Santa Cruz, California is best known for its primo surf spots and as the location of the classic 80s horror-comedy The Lost Boys. You can still hear reverberations of “sexy sax man” Tim Cappello singing “I still believe” right there on the outdoor stage at the Santa Cruz Beach Boardwalk. But during the 90s, ask any local what band best defined the city, and they would without a doubt say Slow Gherkin.
Though they never reach a large national audience, Slow Gherkin were local legends. Even when they throw together reunion shows, you can be assured they will pack the largest venues in the city. But it’s a shame the rest of the world never had Slow Gherkin fever in quite the same way. The group was one of the most original mid-90s ska bands out there, a time when many people felt that ska was oversaturating the market. Gherkin mixed New Wave hooks, syncopated Fugazi breakdowns, and sad indie rock laments with some of the most fun, cathartic ska of its era.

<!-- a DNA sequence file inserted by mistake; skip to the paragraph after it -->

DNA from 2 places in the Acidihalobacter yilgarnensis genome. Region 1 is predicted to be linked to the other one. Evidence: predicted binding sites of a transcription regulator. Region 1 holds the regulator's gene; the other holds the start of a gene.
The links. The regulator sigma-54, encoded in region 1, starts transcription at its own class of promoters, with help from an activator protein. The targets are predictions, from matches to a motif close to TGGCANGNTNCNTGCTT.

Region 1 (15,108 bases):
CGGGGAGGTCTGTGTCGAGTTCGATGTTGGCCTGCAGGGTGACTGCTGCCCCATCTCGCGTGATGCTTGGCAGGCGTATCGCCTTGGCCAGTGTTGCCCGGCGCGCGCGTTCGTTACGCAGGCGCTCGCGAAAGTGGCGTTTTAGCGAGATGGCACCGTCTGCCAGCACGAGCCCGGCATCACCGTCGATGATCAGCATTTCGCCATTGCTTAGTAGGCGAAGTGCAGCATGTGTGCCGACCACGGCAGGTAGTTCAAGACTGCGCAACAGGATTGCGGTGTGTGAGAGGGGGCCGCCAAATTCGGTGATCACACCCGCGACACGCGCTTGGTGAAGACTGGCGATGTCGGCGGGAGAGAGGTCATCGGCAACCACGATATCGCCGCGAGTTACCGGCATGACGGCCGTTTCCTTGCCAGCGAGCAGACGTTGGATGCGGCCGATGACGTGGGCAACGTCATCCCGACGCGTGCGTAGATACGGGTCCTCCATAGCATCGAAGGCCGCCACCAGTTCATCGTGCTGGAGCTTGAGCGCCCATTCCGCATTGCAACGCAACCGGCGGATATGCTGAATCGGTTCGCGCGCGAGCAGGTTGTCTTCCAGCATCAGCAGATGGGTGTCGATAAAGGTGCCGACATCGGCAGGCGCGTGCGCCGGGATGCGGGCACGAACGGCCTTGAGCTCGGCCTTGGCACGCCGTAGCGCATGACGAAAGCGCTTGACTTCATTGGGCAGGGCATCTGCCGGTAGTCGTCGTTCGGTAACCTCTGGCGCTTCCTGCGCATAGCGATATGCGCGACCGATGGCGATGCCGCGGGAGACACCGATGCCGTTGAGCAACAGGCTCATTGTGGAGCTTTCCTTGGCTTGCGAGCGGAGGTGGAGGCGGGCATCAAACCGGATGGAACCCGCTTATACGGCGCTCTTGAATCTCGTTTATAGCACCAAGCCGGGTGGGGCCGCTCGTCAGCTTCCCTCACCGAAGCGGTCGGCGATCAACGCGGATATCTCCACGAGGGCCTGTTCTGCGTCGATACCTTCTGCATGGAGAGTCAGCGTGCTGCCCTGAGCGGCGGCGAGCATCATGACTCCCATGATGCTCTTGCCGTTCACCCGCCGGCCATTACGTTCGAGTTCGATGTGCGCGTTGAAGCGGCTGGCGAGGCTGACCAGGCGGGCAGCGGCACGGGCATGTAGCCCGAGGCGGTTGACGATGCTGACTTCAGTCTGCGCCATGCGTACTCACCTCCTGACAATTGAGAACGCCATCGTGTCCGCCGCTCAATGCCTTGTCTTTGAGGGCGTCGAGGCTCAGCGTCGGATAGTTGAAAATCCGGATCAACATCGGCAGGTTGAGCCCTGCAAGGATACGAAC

In this episode of In Defense of Ska, Adam and I talk to three members of Gherkin: James Rickman, A.J. Marquez, and Phil Boutelle. We chat about their early days in Santa Cruz, the time John Avila (Oingo Boingo) approached them in New York to work on some tunes, and debate whether their 2002 album Run Screaming was a deliberate move away from ska or not.
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